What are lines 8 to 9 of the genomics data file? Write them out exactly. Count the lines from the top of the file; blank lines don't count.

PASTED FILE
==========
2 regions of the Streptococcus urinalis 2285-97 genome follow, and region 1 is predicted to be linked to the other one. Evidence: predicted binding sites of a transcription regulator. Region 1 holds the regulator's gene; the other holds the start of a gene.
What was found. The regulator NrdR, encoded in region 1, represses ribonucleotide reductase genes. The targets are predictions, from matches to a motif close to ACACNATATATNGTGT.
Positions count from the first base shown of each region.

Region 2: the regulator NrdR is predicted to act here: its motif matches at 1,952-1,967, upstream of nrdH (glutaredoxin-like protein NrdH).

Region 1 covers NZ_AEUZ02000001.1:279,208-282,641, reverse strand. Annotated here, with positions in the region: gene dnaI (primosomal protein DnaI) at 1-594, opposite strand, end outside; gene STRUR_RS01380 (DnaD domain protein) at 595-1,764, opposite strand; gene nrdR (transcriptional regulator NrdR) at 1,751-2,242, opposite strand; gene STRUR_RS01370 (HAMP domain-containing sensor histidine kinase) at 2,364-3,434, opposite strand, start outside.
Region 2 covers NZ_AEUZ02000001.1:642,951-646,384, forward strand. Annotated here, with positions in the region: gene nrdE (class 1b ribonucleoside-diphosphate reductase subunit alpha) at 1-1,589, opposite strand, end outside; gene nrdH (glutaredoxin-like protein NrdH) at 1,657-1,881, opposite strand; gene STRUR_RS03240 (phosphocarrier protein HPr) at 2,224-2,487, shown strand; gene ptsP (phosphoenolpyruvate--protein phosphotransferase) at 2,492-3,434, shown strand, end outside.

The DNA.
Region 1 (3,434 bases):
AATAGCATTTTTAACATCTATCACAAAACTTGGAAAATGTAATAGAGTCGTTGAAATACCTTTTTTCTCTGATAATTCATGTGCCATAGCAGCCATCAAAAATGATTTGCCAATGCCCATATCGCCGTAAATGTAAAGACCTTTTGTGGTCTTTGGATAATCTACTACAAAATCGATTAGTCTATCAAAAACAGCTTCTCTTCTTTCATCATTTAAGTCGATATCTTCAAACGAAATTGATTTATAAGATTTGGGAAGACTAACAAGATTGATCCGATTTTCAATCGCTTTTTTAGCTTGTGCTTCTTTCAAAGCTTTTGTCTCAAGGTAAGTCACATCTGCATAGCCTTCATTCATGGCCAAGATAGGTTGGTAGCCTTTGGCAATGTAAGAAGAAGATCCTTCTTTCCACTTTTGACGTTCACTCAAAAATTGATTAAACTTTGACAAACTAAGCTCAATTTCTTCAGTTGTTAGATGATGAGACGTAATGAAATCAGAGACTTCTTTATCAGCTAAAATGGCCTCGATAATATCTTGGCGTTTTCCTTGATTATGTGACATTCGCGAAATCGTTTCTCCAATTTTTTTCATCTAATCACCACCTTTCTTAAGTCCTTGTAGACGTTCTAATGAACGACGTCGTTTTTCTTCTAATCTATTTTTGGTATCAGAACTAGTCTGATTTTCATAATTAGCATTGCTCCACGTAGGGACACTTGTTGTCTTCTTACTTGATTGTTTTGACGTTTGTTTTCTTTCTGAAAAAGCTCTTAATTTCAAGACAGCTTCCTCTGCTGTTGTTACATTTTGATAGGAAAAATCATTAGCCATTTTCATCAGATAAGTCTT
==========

Region 1 (3,434 bases):
AATAGCATTTTTAACATCTATCACAAAACTTGGAAAATGTAATAGAGTCGTTGAAATACCTTTTTTCTCTGATAATTCATGTGCCATAGCAGCCATCAAAAATGATTTGCCAATGCCCATATCGCCGTAAATGTAAAGACCTTTTGTGGTCTTTGGATAATCTACTACAAAATCGATTAGTCTATCAAAAACAGCTTCTCTTCTTTCATCATTTAAGTCGATATCTTCAAACGAAATTGATTTATAAGATTTGGGAAGACTAACAAGATTGATCCGATTTTCAATCGCTTTTTTAGCTTGTGCTTCTTTCAAAGCTTTTGTCTCAAGGTAAGTCACATCTGCATAGCCTTCATTCATGGCCAAGATAGGTTGGTAGCCTTTGGCAATGTAAGAAGAAGATCCTTCTTTCCACTTTTGACGTTCACTCAAAAATTGATTAAACTTTGACAAACTAAGCTCAATTTCTTCAGTTGTTAGATGATGAGACGTAATGAAATCAGAGACTTCTTTATCAGCTAAAATGGCCTCGATAATATCTTGGCGTTTTCCTTGATTATGTGACATTCGCGAAATCGTTTCTCCAATTTTTTTCATCTAATCACCACCTTTCTTAAGTCCTTGTAGACGTTCTAATGAACGACGTCGTTTTTCTTCTAATCTATTTTTGGTATCAGAACTAGTCTGATTTTCATAATTAGCATTGCTCCACGTAGGGACACTTGTTGTCTTCTTACTTGATTGTTTTGACGTTTGTTTTCTTTCTGAAAAAGCTCTTAATTTCAAGACAGCTTCCTCTGCTGTTGTTACATTTTGATAGGAAAAATCATTAGCCATTTTCATCAGATAAGTCTT